Seth Meyers explains why Donald Trump's new sex assault allegations are so devastating

Seth Meyers tackles Donald Trump's new lady problems
(Image credit: Late Night)

Donald Trump's presidential campaign was already shaky before it was pummeled Wednesday by new allegations of unwanted sexual assault from at least four women, Seth Meyers noted on Thursday's Late Night. Still, "the Trump camp continues to spin every negative as a positive," he said. "I'm pretty sure no matter how badly Trump does on Election Day, he's still going to give a victory speech." As an example, he noted an interview in which Trump campaign manager Kellyanne Conway argued that Clinton should be winning by more than just 9 points, for novel reasons. "You think Hillary should be further ahead because she's running as the first female president?" Meyers asked. "If running as the first female president was an advantage, it probably would have happened before 2016."

"The Trump campaign was already desperate, and now, in response to these latest allegations, Trump is lashing out like a wounded badger at the end of a three-day coke binge," Meyers said. "He's launched a series of paranoid, unhinged attacks on virtually every aspect of our political system." Yes, "Trump denied the allegations," Meyers noted, "but here's the problem for Trump: There's very good reason to believe he did what he's accused of. Why? Because an irrefutable, inside source told us so: Donald Trump. Donald Trump is his own Deep Throat. He's Creep Throat."

Meyers closed out his closer look with an amused recap of the "absurd lengths" Trump's supporters have gone to this week "to try to excuse or dismiss the comments on that tape." And when the sex assault allegations added gasoline to the dumpster fire, instead of addressing the substance, they questioned the motive and the timing, 26 days before an election. "When people ask why women wait to report sexual assault, that's why," Meyers said. "Because instead of believing them, you question their motive."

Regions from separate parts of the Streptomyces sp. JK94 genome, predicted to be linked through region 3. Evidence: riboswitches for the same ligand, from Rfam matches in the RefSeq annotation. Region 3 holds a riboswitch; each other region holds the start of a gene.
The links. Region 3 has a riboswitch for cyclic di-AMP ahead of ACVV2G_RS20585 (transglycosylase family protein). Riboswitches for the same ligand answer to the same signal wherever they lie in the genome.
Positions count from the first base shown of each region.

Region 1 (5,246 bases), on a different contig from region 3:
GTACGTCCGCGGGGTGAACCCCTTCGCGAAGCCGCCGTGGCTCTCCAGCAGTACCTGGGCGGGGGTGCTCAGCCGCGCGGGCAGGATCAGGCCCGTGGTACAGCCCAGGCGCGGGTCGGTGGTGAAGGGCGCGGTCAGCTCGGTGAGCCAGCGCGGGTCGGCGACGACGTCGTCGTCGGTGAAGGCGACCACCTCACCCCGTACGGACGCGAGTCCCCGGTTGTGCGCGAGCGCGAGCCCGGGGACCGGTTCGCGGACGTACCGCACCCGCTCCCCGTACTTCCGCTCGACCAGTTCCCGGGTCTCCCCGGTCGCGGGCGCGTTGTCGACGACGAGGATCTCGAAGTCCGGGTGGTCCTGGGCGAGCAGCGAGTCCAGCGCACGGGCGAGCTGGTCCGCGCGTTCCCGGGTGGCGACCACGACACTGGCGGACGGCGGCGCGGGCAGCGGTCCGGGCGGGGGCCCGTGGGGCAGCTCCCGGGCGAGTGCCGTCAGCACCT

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It should be noted that this is the accusation the Trump camp has lobbed at Hillary Clinton: That she tried to discredit Bill Clinton's accusers when conservative groups first brought the women forward in the 1992 campaign. "These new bombshells could very well bury Trump for good," Meyers said, but in the 1992 race, with a strong third-party candidate, they did not stop Bill Clinton from being elected.

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Peter Weber

Peter Weber is a senior editor at, and has handled the editorial night shift since the website launched in 2008. A graduate of Northwestern University, Peter has worked at Facts on File and The New York Times Magazine. He speaks Spanish and Italian and plays bass and rhythm cello in an Austin rock band. Follow him on Twitter.